Forecast accumulation ranges from 2-4 inches of snow in the Columbia area, slightly deeper to the north and east of Columbia, where it's more likely to include a mix of sleet, ice and snow.
Based on the forecast, the roads likely won't get bad until right at the height of the typical commute period. But because so many people got snow days or are leaving work early, the roads should be less crowded than normal.
We are posted updates every 15 minutes from the S.C. Highway Patrol about road incidents and hazards across the Midlands.
Worry more about ice, officials say
South Carolinians might be excited about snow, but they also need to be worried about ice.
The winter storm almost certain to hit the Midlands and coastal regions Tuesday night and Wednesday will include a mix of ice and snow.
The ice accumulations, according to the National Weather Service, could be between 1/10th and one-quarter of an inch. On the high end of that scale, the ice would be enough to snap some tree branches, which often leads to power outages.
The icing period during the storm is likely to be at the front end Tuesday afternoon. That could mean power outages just as the snowy portion of the system arrives.
Heavy snow also can topple trees and crack branches. Most of the Midlands is expecting 1-3 inches, but the corridor from about 30 miles inland to about 80 miles inland could get 3-4 inches. And one computer model is calling for 4-8 inches in Georgetown and Horry counties, according to Mark Malsick, severe weather liaison at the State Climate Office.
"Models are still all over the place with amounts and placement of snow," Malsick said.
With temperatures forecast to remain near freezing all day Wednesday, the ice and snow should stick around for awhile. Roads, especially bridges and overpasses, are likely to be icy most of the day Wednesday and early Thursday.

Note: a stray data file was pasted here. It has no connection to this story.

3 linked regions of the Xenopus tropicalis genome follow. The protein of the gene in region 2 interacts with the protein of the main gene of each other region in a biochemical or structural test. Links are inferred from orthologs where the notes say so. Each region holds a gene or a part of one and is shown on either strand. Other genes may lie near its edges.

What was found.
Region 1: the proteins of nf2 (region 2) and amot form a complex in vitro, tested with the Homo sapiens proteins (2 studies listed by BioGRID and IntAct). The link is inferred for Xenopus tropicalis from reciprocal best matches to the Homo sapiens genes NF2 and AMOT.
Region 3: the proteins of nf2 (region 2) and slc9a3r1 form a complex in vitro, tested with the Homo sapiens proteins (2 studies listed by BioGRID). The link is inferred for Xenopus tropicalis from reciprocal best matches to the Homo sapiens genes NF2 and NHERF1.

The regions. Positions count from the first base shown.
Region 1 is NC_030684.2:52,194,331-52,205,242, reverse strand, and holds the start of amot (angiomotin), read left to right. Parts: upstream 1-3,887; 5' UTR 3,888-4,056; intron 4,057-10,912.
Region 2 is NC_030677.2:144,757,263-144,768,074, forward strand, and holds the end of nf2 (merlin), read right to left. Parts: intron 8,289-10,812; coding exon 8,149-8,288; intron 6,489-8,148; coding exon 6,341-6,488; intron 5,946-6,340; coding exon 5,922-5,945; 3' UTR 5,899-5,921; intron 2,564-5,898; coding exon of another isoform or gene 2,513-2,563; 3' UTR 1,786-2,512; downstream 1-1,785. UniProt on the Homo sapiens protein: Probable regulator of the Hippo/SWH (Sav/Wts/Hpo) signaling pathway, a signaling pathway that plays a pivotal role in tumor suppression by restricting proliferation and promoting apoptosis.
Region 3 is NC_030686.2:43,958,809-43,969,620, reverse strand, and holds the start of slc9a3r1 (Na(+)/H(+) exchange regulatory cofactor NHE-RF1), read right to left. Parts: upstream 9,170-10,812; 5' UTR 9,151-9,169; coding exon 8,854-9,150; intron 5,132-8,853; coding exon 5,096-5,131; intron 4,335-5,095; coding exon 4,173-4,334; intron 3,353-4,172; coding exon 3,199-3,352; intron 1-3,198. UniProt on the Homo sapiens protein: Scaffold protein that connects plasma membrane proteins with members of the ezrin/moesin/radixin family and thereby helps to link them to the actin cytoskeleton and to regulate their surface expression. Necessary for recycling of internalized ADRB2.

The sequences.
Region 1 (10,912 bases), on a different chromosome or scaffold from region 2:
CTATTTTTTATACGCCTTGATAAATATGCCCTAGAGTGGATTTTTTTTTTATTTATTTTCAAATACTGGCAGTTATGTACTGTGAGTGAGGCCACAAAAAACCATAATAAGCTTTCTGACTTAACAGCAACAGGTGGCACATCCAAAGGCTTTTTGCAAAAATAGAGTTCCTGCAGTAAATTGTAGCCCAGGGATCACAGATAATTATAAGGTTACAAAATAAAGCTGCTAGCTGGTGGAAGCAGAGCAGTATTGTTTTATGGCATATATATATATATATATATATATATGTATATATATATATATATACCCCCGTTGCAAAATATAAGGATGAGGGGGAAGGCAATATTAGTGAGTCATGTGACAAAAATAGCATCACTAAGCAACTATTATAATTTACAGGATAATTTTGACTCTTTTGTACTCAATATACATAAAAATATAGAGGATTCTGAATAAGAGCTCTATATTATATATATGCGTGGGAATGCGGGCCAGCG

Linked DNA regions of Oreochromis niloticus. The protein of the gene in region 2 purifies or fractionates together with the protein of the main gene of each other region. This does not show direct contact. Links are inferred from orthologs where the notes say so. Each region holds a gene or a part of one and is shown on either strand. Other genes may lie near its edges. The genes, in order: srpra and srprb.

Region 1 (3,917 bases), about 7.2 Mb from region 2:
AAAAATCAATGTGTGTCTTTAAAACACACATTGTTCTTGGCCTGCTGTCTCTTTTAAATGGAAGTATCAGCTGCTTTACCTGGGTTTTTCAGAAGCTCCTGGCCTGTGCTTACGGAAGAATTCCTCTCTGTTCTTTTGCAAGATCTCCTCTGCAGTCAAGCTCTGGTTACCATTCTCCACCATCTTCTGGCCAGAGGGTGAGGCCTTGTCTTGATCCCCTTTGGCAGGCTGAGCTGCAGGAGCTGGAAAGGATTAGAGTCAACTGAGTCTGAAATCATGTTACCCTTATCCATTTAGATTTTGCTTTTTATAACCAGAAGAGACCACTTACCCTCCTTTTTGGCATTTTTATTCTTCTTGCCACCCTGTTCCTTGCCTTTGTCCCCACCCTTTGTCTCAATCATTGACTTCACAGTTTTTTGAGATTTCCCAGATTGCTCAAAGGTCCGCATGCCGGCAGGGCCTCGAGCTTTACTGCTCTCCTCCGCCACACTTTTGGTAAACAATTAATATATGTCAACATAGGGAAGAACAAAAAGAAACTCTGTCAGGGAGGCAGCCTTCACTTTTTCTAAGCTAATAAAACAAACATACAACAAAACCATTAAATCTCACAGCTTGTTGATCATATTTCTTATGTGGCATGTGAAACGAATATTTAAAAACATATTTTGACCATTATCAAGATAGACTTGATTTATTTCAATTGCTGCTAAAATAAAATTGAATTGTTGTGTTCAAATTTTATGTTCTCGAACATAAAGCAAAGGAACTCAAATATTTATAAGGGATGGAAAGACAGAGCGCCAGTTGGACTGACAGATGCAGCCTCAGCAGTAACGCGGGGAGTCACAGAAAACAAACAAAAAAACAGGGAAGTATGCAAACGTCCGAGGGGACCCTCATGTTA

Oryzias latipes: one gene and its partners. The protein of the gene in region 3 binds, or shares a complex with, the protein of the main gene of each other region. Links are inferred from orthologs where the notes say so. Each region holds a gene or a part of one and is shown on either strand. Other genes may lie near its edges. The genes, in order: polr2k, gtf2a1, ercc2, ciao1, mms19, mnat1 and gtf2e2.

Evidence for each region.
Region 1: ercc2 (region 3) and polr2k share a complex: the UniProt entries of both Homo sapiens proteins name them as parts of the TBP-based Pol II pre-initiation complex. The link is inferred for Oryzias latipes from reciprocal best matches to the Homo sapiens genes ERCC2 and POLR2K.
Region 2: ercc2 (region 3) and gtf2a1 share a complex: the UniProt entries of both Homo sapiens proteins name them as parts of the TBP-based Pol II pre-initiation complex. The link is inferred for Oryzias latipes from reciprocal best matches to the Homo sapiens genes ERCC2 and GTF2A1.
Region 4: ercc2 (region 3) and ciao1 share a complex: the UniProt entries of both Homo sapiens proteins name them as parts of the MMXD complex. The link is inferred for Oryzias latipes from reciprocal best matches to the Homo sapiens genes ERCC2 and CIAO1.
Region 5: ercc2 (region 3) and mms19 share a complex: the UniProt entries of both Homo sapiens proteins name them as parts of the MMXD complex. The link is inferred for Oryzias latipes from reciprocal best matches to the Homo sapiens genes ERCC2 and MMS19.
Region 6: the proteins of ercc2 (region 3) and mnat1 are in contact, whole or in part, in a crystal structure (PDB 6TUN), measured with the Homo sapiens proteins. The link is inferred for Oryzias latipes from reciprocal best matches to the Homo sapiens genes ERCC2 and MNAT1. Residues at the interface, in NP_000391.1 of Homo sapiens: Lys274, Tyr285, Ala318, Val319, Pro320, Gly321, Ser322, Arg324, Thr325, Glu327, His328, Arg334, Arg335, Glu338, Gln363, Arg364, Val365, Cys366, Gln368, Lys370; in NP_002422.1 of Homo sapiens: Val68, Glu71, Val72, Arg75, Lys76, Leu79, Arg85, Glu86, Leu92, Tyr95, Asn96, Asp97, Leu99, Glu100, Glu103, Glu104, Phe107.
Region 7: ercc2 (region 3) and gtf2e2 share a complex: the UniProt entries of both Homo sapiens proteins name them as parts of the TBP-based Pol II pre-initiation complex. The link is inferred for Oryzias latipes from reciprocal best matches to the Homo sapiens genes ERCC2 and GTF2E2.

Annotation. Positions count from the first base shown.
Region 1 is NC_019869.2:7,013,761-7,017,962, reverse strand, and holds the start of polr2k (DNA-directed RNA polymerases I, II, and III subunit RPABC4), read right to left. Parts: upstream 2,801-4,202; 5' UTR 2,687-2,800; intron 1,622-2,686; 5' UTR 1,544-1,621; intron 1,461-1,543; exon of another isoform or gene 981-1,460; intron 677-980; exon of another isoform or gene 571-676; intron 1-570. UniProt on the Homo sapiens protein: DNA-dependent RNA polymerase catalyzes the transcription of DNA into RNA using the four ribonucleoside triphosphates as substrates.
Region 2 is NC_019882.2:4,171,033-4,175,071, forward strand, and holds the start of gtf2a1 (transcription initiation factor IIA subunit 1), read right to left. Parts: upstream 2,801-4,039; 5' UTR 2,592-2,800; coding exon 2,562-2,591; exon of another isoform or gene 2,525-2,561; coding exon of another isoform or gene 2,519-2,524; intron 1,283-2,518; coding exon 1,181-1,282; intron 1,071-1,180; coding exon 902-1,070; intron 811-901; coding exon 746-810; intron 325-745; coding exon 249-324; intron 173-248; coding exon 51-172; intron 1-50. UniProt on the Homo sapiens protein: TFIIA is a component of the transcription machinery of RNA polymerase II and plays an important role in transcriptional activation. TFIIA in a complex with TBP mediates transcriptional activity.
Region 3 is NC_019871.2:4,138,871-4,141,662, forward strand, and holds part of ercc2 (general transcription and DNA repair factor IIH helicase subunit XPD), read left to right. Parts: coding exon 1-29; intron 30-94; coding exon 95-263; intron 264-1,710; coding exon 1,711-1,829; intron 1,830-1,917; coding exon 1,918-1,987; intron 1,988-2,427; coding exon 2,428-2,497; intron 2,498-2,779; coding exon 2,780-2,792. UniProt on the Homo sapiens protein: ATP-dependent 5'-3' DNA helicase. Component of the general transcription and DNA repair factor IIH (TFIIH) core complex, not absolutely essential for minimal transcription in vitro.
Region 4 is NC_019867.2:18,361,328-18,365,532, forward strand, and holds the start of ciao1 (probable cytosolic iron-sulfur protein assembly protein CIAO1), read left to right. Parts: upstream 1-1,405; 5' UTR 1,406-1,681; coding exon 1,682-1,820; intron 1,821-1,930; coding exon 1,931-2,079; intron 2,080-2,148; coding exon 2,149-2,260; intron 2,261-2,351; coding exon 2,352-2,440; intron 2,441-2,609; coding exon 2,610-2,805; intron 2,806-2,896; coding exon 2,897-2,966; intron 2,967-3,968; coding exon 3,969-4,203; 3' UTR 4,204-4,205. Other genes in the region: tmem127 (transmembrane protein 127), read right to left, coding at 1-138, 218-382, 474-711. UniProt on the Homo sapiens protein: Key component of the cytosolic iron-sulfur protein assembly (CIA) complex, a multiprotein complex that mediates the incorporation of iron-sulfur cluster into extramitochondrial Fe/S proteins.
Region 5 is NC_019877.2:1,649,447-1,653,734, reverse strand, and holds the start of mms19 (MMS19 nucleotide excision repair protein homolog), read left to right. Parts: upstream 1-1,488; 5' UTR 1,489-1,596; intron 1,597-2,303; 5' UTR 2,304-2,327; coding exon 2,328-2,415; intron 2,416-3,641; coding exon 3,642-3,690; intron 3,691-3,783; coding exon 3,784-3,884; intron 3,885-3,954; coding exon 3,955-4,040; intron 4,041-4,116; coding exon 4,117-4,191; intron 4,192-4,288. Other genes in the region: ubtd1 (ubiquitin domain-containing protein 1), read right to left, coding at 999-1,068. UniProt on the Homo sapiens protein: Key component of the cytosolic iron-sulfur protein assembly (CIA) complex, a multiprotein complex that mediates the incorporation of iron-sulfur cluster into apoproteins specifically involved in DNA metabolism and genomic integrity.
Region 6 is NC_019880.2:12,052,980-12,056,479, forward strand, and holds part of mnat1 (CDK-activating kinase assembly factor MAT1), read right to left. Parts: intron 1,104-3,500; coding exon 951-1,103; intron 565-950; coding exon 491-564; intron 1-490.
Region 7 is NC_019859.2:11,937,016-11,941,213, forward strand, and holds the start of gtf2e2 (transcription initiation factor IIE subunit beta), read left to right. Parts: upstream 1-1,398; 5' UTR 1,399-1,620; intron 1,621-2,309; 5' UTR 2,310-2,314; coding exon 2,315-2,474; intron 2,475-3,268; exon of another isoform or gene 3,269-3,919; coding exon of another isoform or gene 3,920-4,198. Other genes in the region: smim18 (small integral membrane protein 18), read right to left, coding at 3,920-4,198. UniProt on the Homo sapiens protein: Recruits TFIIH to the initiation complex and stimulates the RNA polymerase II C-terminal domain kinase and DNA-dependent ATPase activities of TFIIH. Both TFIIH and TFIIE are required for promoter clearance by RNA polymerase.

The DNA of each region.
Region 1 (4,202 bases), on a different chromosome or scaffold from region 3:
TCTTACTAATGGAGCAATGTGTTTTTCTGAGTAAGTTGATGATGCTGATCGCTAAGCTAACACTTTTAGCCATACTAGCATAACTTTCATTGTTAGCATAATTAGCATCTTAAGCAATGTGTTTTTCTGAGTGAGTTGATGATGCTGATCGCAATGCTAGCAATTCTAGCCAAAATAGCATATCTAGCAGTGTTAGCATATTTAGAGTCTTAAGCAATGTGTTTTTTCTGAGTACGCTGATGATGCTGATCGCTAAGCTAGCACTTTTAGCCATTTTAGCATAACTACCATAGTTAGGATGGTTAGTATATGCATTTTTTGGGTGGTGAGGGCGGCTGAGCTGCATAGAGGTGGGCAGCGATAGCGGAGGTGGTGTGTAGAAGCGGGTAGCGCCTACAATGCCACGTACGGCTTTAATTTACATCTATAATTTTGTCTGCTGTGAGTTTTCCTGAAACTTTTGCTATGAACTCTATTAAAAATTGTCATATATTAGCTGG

SCE&G winter storm tips
• During a winter storm, ice can cause tree limbs and entire trees to break and fall, sometimes taking power lines and even meter boxes down with them. Always assume any downed power line you see is live and stay away.
• Should the power go out while you are cooking dinner, remember to turn off the stove and remove any cookware from the cooking surface and oven.
• It's sometimes hard to resist the urge to supplement a heating system lost during an outage, but household items such as cooking stoves or ovens and outdoor grills should never be used for heat. If you use a fireplace for heat, be sure to extinguish any flames before going to bed.
• Supplemental heaters and generators designed for home use should be used with extreme caution, paying close attention to the manufacturer's instructions.
• To report a power outage, you can call 1-888-333-4465. You can also report and check the status of your power outage online from your internet-ready mobile device or phone by visiting www.sceg.com/mobile and clicking on storm center. SCE&G’s storm center, www.sceg.com/storm provides information and links to help customers prepare for and deal with inclement weather and related power outages – information about how to report power outages and our process for restoring service to our customers, as well as important safety tips.
• Now is also a good time to register for SCE&G’s texting option. Head to http://www.sceg.com, login to your account and look for the "Activate Text Options “under the "Account Options” feature and then follow the instructions. If you are experiencing an outage, simply text the word "OUT” to 467234 (gosceg).
Please stay up to date with weather related and safety tips by following SCE&G on Twitter at @scegnews and on Facebook at SCE&G.
Elsewhere in the state:
In Myrtle Beach, reports of freezing rain are coming in to officials.
In Beaufort and the Lowcountry, more snow is forecast.